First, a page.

How lowbrow fiction is carrying us across the murky waters of this pandemic

In early 2020, Melbournians in lockdown found freedom in new hobbies: baking a fresh loaf of sourdough, learning to crochet, tie-dying jeans, or learning the latest TikTok dance. When the little bubble of our world became restricted, we found creativity in the corners of our homes.

Many people also turned to their bookshelves for comfort. Book sales soared as we realised that, for a while, our world would be restrained within the pages in our hands. And so we held on to more books, more pages. I, myself, stretched for fiction, grasping for a chance to narrow my focus to the pages of interdimensional space travel, magical realms, and shocking plot twists. When the news became too overwhelming, I would reach for a novel and there I would feel safe. In the pages.

Many of the narratives I felt drawn towards were easily found in my local bookshop, or listed on the homepage of a large bookstore website. As the level of restrictions increased, so did my google searches for ‘Best Books for Escapism’. Lowbrow fiction flooded these search results.

To understand lowbrow literature, we need to take a quick glance at its predecessor, ‘highbrow’. This term was first used in print in 1884, but wasn’t popularised until it appeared in a piece for The Sun of New York City in 1902. It was derived from the pseudoscience of phrenology—the study of skull shape as a determiner of character. Highbrows were seen as more culturally and intellectually advanced, whereas lowbrows focused more on entertainment and ‘simplicity’. And there, resting on the fence somewhere in between, like a cat surveying its surroundings, is the ‘middlebrow’. Middlebrow literature is the novels produced in mass, yet tackling the same intellectual topics as the highbrows. Unlike their older sister, ‘lowbrow’ and ‘middlebrow’ are typically used as derogatory terms.

Rooted in a system interwoven with race and class, ‘lowbrow’ literature grew in popularity in the era when mass production was taking off. As literature became more accessible for the lower classes, the upper and upper-middle classes found themselves no longer the main consumer of novels. With this, a sort of snobbery ensued, as the upper class deemed highbrow literature as ultimately superior.

Highbrow literature and non-fiction novels certainly do have their place; they are educational and can inspire critical thinking on crucial topics. Whether you’re reading a feminist manifesto, an anthology of short stories about race, a non-fic about the effects of climate change, or even sifting through your local newspaper, there is a time for writing that provides the reader with facts and complex theories.

However, one of the lowbrow genres greatest superpowers is that it is a great source of entertainment. The lowbrow reaches diverse groups of readers, and is usually easy to devour. It is also highly accessible, being produced and distributed in great quantities. Genre, escapist, or lowbrow fiction—whatever you want to call it—permits the reader to indulge in an alternate reality. A reality separate and far away from the reality of a pandemic. It is a type of writing that allows the reader to briefly live within a world borne by an author; a world where the reader is liberated from daily responsibilities.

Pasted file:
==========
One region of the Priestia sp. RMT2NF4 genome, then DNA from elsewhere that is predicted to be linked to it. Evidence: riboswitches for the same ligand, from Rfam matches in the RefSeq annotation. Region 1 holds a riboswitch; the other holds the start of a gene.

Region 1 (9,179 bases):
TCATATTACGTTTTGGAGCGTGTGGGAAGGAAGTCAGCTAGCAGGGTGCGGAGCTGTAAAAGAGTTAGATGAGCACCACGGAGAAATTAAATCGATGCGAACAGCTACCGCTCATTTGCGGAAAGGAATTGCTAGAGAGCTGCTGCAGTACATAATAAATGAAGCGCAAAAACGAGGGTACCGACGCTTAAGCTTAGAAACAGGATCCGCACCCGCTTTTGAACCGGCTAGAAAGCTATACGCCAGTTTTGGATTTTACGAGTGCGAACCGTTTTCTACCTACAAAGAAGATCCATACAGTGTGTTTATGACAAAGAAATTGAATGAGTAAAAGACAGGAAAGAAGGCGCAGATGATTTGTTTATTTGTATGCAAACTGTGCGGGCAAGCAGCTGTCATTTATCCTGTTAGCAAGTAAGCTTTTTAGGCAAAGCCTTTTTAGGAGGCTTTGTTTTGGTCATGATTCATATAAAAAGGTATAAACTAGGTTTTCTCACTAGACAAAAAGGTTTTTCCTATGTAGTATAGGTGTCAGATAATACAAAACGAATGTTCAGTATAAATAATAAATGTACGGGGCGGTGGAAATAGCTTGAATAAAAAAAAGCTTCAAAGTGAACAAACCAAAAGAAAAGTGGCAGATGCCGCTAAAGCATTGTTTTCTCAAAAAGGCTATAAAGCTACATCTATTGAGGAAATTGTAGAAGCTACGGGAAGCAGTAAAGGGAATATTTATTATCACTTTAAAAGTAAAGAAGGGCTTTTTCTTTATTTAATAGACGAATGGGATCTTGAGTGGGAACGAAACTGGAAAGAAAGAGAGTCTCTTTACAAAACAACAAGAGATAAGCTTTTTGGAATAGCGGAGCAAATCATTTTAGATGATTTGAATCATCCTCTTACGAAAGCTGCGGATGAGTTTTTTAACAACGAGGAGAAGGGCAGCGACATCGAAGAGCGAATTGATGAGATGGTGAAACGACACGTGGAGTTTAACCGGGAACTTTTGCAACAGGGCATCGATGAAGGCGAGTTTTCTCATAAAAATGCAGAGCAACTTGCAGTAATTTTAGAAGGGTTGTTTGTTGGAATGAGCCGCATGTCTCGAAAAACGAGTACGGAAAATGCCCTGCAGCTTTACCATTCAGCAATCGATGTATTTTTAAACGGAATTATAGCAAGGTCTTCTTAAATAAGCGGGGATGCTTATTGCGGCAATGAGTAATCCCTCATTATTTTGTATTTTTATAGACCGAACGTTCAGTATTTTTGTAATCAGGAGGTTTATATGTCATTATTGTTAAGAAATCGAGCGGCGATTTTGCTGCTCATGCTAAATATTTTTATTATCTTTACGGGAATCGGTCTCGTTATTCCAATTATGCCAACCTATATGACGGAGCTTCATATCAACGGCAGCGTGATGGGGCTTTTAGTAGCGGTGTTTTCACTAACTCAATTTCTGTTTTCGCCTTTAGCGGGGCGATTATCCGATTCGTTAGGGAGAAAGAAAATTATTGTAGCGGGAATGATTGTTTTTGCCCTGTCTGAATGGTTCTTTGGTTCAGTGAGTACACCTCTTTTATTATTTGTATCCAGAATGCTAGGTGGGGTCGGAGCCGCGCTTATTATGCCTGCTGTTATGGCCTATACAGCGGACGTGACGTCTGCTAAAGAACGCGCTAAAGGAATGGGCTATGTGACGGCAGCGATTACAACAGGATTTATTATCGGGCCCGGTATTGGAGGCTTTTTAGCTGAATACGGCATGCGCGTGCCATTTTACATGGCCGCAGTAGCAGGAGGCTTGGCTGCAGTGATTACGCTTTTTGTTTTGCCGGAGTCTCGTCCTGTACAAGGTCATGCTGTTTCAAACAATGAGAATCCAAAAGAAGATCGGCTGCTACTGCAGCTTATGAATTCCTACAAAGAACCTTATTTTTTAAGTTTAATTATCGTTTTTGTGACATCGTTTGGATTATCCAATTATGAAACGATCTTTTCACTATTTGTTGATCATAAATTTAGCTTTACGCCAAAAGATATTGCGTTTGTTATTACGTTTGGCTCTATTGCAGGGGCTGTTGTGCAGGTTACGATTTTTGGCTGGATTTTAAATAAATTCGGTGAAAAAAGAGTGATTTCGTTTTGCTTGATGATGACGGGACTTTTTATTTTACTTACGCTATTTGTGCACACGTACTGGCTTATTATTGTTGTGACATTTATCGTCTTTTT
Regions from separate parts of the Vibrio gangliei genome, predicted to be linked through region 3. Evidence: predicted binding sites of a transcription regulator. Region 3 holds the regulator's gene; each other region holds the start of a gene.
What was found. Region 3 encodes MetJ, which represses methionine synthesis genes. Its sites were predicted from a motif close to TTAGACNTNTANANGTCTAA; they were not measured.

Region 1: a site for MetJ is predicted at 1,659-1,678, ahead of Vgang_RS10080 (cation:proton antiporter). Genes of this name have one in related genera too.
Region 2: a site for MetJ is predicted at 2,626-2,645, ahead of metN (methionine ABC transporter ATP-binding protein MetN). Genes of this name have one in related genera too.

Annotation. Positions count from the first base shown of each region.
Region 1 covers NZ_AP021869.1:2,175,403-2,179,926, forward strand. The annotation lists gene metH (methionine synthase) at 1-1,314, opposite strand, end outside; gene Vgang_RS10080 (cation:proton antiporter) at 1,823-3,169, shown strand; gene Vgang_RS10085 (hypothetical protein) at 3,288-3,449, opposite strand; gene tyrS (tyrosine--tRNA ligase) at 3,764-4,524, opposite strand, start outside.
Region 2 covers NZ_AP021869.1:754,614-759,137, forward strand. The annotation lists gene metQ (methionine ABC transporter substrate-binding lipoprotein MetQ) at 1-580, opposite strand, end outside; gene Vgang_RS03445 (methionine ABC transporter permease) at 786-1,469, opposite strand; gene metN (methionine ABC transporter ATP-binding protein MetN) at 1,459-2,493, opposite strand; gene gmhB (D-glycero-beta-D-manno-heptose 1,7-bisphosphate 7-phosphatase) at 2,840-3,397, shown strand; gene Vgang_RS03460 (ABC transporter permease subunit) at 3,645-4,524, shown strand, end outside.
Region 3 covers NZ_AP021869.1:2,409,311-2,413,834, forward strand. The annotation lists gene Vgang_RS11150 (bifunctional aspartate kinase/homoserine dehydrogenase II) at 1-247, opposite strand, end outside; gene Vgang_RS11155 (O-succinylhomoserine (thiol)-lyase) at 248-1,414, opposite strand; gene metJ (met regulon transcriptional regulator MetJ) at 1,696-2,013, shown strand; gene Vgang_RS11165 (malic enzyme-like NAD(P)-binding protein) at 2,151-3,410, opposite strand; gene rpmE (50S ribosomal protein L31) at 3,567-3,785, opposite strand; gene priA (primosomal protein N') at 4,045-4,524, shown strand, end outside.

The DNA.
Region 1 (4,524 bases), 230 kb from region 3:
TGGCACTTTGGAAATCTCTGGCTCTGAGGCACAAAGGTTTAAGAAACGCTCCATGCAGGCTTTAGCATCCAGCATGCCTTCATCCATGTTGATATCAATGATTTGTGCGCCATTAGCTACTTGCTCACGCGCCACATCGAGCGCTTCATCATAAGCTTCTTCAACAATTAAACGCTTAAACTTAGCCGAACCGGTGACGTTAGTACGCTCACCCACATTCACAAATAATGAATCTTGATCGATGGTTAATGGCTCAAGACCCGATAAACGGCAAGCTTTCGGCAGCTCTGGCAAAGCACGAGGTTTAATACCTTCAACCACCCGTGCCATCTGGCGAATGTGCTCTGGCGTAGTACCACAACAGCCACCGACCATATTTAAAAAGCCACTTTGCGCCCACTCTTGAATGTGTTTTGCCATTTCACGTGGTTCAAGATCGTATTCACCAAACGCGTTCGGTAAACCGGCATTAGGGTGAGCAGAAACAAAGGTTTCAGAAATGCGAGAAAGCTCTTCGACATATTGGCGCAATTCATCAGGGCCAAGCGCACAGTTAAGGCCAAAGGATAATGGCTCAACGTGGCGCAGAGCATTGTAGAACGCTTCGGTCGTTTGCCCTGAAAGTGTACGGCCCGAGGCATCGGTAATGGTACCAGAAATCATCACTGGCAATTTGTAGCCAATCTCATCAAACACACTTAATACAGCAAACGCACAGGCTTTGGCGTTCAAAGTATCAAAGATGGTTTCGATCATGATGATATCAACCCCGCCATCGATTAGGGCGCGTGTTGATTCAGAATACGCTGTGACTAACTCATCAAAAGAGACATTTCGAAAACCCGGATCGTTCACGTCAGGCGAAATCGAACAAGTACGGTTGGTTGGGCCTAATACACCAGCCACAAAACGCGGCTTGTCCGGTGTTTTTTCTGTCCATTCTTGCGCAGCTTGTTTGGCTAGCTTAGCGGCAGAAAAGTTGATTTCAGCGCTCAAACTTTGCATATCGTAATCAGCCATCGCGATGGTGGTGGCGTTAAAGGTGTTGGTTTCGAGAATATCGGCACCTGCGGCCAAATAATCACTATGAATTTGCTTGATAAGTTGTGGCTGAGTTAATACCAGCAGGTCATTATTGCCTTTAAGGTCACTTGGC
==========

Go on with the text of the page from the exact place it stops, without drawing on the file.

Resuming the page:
In fact, by absorbing its reader into the world of fictional characters so effortlessly, lowbrow novels do something which ‘higher’ literature cannot; it encourages all those beautiful qualities that are so important for coping in a pandemic—compassion, empathy, and an understanding of self. Norwegian psychologist Frode Stenseng explored this theory, and divides escapism into two categories: self-suppression and self-expansion. He acknowledges that a desire to seek escape is indeed healthy, and leads to a more informed understanding of self.

In a 2013 interview with The Guardian, bestselling fantasy author, Neil Gaiman explained it this way:

“If you were trapped in an impossible situation, in an unpleasant place, with people who meant you ill, and someone offered you a temporary escape, why wouldn’t you take it? And escapist fiction is just that: fiction that opens a door, shows the sunlight outside, gives you a place to go where you are in control, are with people you want to be with (and books are real places, make no mistake about that); and more importantly, during your escape, books can also give you knowledge about the world and your predicament, give you weapons, give you armour: real things you can take back into your prison. Skills and knowledge and tools you can use to escape for real.”

Fiction provides us with the mental and emotional tools to get us through tough times. For some, this might be a screw driver to work away at the nuts and bolts of difficult thoughts. For others, it might be a spoon for consuming as much of the imaginary as possible. For me, fiction is a life raft.

During the past year and a half, a simple walk down the street becomes a reminder of life’s shifted reality: the masks, social distancing, the businesses that haven’t survived. I feel stuck, like I’m swimming in water that’s been polluted. It’s pulling me under. But, when I return home, I have that bookshelf waiting for me. The dust-less, patient, well-loved bookshelf. And on it are the lowbrow books that lift me from murky waters and return me to the comfort of fiction.

Brooklyn O’Connell, intern

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